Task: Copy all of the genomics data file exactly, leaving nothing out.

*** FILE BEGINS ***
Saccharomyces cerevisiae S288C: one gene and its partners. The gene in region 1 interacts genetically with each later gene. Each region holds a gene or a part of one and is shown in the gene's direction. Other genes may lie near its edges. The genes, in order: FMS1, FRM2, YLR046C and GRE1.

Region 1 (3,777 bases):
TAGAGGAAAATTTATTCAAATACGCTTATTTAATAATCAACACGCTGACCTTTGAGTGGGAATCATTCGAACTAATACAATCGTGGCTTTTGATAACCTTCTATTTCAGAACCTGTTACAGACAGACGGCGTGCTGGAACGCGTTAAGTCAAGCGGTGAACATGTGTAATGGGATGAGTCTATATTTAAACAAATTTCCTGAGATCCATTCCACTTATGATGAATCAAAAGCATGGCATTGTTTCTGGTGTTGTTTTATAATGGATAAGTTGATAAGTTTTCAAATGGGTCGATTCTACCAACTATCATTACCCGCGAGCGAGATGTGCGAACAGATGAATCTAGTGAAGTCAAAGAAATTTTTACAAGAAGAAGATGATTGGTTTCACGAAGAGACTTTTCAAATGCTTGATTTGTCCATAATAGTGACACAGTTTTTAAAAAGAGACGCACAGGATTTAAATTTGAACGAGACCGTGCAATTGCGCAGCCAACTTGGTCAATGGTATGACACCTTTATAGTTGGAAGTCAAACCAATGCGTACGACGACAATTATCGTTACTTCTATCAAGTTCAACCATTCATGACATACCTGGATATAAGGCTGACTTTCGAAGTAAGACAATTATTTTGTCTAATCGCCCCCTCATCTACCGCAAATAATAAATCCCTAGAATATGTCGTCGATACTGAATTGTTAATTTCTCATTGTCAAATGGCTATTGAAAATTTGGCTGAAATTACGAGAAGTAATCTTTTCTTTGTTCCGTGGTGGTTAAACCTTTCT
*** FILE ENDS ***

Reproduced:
Saccharomyces cerevisiae S288C: one gene and its partners. The gene in region 1 interacts genetically with each later gene. Each region holds a gene or a part of one and is shown in the gene's direction. Other genes may lie near its edges. The genes, in order: FMS1, FRM2, YLR046C and GRE1.

Region 1 (3,777 bases):
TAGAGGAAAATTTATTCAAATACGCTTATTTAATAATCAACACGCTGACCTTTGAGTGGGAATCATTCGAACTAATACAATCGTGGCTTTTGATAACCTTCTATTTCAGAACCTGTTACAGACAGACGGCGTGCTGGAACGCGTTAAGTCAAGCGGTGAACATGTGTAATGGGATGAGTCTATATTTAAACAAATTTCCTGAGATCCATTCCACTTATGATGAATCAAAAGCATGGCATTGTTTCTGGTGTTGTTTTATAATGGATAAGTTGATAAGTTTTCAAATGGGTCGATTCTACCAACTATCATTACCCGCGAGCGAGATGTGCGAACAGATGAATCTAGTGAAGTCAAAGAAATTTTTACAAGAAGAAGATGATTGGTTTCACGAAGAGACTTTTCAAATGCTTGATTTGTCCATAATAGTGACACAGTTTTTAAAAAGAGACGCACAGGATTTAAATTTGAACGAGACCGTGCAATTGCGCAGCCAACTTGGTCAATGGTATGACACCTTTATAGTTGGAAGTCAAACCAATGCGTACGACGACAATTATCGTTACTTCTATCAAGTTCAACCATTCATGACATACCTGGATATAAGGCTGACTTTCGAAGTAAGACAATTATTTTGTCTAATCGCCCCCTCATCTACCGCAAATAATAAATCCCTAGAATATGTCGTCGATACTGAATTGTTAATTTCTCATTGTCAAATGGCTATTGAAAATTTGGCTGAAATTACGAGAAGTAATCTTTTCTTTGTTCCGTGGTGGTTAAACCTTTCT